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Consultant Vascular Surgeon - Varicose and Thread Vein Expert


Friday, 9 July 2010

Sports and varicose veins

With the summer upon us, I think it is a fitting time to discuss the affect varicose veins can have on sportsmen of any age and ability.

If you love playing sport all year round or simply get inspired by watching Nadal or Murray at Wimbledon, it can be very easy to push any potential problems with varicose veins to the background.

People fear that they will be deprived of playing sport for months on end due to a lengthy rehabilitation time period.

Nothing could be more wrong. The correction of varicose veins did use to mean a general anaesthetic and weeks off to recover.

The Endovenous Laser technique, used by myself, shatters this myth allowing people to be back on their feet in next to no time.

In most cases surgery can be completed under local anaesthetic and you can be back playing sport within days.

Ignoring the signs of varicose vein problems can actually impact on sporting performance.

The veins are responsible for returning the waste blood from the legs back to the body for detoxification and re-oxygeneration.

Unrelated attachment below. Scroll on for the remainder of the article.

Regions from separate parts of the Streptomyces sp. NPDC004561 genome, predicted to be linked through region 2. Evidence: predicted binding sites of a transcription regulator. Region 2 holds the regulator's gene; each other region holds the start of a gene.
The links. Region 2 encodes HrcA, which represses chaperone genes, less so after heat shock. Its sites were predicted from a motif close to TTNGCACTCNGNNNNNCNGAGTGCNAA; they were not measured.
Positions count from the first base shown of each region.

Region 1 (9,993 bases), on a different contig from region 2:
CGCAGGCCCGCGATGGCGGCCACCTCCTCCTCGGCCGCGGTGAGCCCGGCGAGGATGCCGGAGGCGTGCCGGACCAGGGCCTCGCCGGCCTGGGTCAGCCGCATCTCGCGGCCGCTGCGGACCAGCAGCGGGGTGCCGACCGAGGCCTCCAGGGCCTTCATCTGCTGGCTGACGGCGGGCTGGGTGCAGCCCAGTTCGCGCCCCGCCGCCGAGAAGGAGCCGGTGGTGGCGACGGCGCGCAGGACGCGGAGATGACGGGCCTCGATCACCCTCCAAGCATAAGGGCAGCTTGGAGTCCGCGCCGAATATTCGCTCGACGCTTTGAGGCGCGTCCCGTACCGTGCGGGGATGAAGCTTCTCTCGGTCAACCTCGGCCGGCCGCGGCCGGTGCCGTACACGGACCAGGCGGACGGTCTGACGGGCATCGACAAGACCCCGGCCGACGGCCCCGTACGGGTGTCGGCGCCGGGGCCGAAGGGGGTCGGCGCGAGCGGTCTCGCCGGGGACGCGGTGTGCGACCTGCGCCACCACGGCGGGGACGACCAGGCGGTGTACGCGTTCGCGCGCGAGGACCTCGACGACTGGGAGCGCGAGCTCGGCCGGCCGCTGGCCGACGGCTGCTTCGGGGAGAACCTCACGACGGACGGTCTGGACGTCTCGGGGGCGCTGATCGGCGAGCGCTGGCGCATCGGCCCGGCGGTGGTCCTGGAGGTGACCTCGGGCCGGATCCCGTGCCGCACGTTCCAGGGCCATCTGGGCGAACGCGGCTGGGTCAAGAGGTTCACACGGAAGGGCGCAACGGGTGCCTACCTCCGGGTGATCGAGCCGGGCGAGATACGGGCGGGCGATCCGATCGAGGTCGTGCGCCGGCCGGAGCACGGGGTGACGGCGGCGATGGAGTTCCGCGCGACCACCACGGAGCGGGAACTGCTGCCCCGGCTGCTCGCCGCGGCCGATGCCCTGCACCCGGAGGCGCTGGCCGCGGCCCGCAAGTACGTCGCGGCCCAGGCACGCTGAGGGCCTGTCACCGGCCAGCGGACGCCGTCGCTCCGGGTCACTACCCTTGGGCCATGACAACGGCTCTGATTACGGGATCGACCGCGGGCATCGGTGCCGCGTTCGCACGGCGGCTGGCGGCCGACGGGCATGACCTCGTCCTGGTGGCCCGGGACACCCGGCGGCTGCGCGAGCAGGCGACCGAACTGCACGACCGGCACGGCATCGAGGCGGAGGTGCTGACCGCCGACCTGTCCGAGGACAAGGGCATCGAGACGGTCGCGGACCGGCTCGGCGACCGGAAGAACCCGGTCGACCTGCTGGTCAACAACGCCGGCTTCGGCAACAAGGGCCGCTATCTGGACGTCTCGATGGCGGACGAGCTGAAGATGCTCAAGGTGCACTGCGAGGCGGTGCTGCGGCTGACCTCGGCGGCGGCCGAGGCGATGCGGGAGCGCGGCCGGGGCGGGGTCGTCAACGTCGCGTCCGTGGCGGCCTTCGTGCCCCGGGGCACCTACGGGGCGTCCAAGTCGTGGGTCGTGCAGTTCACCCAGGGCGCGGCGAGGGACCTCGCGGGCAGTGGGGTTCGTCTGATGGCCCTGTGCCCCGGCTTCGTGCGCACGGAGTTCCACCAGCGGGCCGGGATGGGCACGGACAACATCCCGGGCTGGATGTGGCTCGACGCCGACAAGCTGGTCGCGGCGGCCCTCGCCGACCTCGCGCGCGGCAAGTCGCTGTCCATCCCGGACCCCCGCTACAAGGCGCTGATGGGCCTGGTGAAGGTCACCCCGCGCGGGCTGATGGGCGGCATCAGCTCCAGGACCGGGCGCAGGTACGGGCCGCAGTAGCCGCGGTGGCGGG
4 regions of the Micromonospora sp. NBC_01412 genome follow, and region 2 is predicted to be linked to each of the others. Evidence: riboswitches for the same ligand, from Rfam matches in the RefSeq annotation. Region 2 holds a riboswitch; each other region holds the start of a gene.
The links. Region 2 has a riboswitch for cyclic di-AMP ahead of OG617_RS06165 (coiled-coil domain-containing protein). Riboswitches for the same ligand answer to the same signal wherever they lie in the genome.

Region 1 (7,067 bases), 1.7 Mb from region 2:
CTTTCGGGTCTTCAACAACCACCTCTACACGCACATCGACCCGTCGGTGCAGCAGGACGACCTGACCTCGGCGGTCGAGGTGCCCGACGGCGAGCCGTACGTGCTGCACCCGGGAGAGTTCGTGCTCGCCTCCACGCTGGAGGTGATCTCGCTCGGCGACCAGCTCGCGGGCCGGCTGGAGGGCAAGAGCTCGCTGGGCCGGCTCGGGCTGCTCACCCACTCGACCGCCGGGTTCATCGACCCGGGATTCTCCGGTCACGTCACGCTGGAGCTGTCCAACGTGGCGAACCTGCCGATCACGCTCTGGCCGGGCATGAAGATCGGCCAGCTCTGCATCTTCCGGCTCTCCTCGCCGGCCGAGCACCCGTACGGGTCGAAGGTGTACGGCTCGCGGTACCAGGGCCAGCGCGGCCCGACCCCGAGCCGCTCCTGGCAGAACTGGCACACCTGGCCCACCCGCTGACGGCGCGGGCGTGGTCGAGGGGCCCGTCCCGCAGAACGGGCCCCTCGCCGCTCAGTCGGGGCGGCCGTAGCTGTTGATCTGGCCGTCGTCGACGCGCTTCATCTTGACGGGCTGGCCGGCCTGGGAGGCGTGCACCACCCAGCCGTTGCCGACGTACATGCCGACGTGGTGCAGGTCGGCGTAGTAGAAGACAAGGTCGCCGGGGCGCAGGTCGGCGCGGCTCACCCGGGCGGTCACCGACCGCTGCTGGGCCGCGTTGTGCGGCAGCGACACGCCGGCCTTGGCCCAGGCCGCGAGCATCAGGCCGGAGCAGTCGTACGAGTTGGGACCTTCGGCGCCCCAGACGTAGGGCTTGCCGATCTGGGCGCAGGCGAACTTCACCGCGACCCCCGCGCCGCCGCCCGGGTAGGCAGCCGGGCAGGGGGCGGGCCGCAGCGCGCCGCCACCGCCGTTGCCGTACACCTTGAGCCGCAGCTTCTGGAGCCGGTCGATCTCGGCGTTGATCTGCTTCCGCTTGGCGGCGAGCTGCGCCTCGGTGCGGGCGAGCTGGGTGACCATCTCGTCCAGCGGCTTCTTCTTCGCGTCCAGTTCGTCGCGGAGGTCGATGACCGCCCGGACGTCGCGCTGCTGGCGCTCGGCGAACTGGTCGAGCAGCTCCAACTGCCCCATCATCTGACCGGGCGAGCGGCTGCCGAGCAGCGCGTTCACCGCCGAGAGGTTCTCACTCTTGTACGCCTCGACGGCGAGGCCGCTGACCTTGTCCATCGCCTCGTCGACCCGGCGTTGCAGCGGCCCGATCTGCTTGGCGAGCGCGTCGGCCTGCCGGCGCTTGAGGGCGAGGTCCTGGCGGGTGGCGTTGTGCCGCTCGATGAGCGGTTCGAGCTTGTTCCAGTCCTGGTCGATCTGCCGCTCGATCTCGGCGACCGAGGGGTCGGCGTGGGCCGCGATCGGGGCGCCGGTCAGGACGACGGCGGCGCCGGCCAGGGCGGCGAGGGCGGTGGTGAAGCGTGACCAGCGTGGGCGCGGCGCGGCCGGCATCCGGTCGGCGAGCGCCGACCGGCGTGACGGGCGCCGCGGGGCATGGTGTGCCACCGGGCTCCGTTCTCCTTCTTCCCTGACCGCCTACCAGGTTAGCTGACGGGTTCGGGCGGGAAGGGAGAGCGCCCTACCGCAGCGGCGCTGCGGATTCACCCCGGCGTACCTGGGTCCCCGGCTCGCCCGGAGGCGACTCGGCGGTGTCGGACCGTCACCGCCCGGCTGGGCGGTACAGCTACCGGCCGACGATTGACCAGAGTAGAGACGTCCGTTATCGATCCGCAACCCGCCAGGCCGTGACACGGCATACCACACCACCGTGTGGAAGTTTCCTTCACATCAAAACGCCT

If the function of the veins is impaired, as with varicose veins, toxins such as lactic acid build up quicker in the muscles resulting in the muscles getting tired quicker than they should – meaning you cannot run as fast or as long as you should.

While sportsmen and women are no more prone to problems than anyone, one in five of the population suffer from varicose veins.

The story of Alison Cronk is a classic tale of how an operation on varicose vein troubles can make the world of difference.

Alison admits that she was barely able to run for a bus, pre-operation. But following successful treatment, she not only started running but completed the Cambridge Chariots of Fire race just nine months after the surgery and followed that with three separate 10k races.

In her own words, Alison says the successful surgery had “far-reaching” affects on her lifestyle.